After some 30 years as a partner, specialising in residential property with a firm which (according to the Keeper) registers more deeds in Scotland than any other firm, and having personally concluded in excess of 600 missives per annum for each of the last 10 years and most of the 20 preceding that, I feel both utter dismay at the current separate representation proposals, and sufficiently qualified to hold that view.
Cutting through the various arguments, most of which hold some validity, this must surely be the most blatant example of conveyancing protectionism at the expense of, first, the consumer and secondly, the opportunity to improve, rather than ruin, a system long regarded as one of the best in the western world. This is simply the wrong decision for the wrong reasons at the wrong time.
It is the wrong decision because 99% of residential property transactions don’t require separate representation but rather have a commonality of interest between the solicitor, lender and client. Of course there will be cases of conflict of interest, and indeed from the academic’s point of view and the various examples given in the article at Journal, March, 12, the issue provides a real source of theoretical problems; but in reality the position is as stated by Kennedy Foster, namely that there is “a common interest in achieving a good and marketable title to the property” – to which I would add, as quickly and efficiently as possible.
Conflicts of interest will arise; they do in every avenue of a solicitor’s business dealings. One simply needs to recognise when it is necessary to resign. Better education and training, such as an accreditation scheme, would resolve this, and a simple amendment to the normal terms and conditions issued to clients could specify the need to share confidential information with the lender.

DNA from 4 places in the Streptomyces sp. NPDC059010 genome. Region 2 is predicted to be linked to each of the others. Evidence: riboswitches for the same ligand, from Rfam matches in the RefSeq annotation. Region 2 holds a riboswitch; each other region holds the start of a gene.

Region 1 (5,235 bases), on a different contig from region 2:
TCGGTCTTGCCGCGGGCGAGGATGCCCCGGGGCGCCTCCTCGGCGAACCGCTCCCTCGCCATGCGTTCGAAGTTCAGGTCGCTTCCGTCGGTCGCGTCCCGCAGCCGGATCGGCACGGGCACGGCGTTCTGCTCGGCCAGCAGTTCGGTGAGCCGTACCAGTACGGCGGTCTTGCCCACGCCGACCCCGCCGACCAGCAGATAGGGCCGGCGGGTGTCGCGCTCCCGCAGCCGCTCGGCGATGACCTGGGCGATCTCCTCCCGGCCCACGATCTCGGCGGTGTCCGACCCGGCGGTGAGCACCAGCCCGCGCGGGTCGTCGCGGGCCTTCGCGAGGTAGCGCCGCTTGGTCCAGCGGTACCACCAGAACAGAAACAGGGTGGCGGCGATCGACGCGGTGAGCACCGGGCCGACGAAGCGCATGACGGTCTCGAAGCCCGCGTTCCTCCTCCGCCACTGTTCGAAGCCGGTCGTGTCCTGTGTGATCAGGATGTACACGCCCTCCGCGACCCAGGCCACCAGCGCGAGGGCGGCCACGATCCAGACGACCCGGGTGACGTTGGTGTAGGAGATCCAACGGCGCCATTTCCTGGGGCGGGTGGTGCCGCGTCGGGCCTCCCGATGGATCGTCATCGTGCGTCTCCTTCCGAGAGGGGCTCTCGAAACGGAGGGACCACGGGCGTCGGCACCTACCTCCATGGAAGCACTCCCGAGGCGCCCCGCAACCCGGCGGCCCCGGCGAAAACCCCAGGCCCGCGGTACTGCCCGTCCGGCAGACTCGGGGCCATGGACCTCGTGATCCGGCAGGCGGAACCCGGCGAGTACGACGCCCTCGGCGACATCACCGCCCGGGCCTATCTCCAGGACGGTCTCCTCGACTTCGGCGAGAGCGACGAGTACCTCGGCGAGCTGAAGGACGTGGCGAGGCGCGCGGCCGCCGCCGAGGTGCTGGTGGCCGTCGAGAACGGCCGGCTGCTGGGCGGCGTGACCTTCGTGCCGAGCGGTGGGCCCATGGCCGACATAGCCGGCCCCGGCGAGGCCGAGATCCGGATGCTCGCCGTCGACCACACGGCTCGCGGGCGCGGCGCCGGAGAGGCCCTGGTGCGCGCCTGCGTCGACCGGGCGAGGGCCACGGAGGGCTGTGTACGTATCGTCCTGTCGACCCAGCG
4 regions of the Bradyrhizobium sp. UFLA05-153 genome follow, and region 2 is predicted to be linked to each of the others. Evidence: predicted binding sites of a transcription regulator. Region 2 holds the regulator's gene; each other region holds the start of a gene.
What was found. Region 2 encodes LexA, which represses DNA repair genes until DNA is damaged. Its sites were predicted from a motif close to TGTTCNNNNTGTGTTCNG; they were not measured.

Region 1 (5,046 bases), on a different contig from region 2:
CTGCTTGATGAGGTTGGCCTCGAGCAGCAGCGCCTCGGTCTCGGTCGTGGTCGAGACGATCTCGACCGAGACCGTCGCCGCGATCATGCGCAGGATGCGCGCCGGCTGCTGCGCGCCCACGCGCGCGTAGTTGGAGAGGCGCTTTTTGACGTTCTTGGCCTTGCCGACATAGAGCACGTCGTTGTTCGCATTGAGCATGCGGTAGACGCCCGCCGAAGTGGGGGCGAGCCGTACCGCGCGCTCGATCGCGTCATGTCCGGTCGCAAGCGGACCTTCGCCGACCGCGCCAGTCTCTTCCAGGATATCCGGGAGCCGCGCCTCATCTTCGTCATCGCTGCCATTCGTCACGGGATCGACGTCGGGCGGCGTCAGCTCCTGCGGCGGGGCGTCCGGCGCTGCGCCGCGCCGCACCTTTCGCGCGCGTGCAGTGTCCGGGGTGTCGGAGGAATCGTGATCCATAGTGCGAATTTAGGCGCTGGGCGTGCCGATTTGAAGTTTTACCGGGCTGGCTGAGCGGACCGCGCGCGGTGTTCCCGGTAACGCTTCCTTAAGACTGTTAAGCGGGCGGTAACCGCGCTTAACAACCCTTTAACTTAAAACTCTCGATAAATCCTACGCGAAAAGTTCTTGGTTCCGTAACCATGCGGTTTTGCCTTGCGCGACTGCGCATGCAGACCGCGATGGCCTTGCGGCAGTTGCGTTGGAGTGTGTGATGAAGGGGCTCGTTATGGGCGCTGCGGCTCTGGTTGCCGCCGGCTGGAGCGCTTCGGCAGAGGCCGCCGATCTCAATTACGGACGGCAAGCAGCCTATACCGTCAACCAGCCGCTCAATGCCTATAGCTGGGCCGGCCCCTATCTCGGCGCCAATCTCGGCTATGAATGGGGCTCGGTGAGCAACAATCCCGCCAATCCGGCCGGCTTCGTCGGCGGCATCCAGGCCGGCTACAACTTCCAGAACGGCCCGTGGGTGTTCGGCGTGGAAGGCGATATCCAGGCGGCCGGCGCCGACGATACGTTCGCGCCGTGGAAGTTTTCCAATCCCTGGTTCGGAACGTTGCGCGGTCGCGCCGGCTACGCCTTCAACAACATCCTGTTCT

I would estimate that virtually 99% of cases could be handled in this manner, which begs the question – do you change a system to correct the 1% of problem cases, or do you look to the consumer’s interests and correct the practical problems in an otherwise excellent system?
It is for the wrong reasons because it promotes mediocrity in place of excellence and consumer interest. Even those arguing in favour of separate representation agree that it will cost the consumer more and create longer delays, but seem happy to accept this as a necessary evil. Only Graham Matthews appears to have the common sense and practical experience to realise, “That way lies absolute chaos”.
I now spend an inordinate amount of time explaining to bemused clients why their contract for sale has not been concluded by the purchaser, and why they are therefore at risk in concluding their purchase. I see at first hand daily the ongoing and increasing frustration, uncertainty and anguish which this causes, and the realisation that they perceive the legal profession to be providing a poor standard of service. Perhaps most worryingly of all, my many conversations with lawyers on the opposite side of these transactions leads me to believe that there is little empathy for such clients’ concerns, and a very, very poor level of consumer service.
I am told in the various arguments for sep rep that transactions are now “more complex” – yet we have standard missives, we have instantaneous online availability of land certificates and similar access to property enquiry certificates, to say nothing of the ability to communicate by fax and email. Of late we have also had a vast reduction in the number of lenders, and accordingly in the variety of loan offers. This progress has resulted in an increase in the average timespan for conclusion of missives, during my career from approximately three days to approximately three weeks.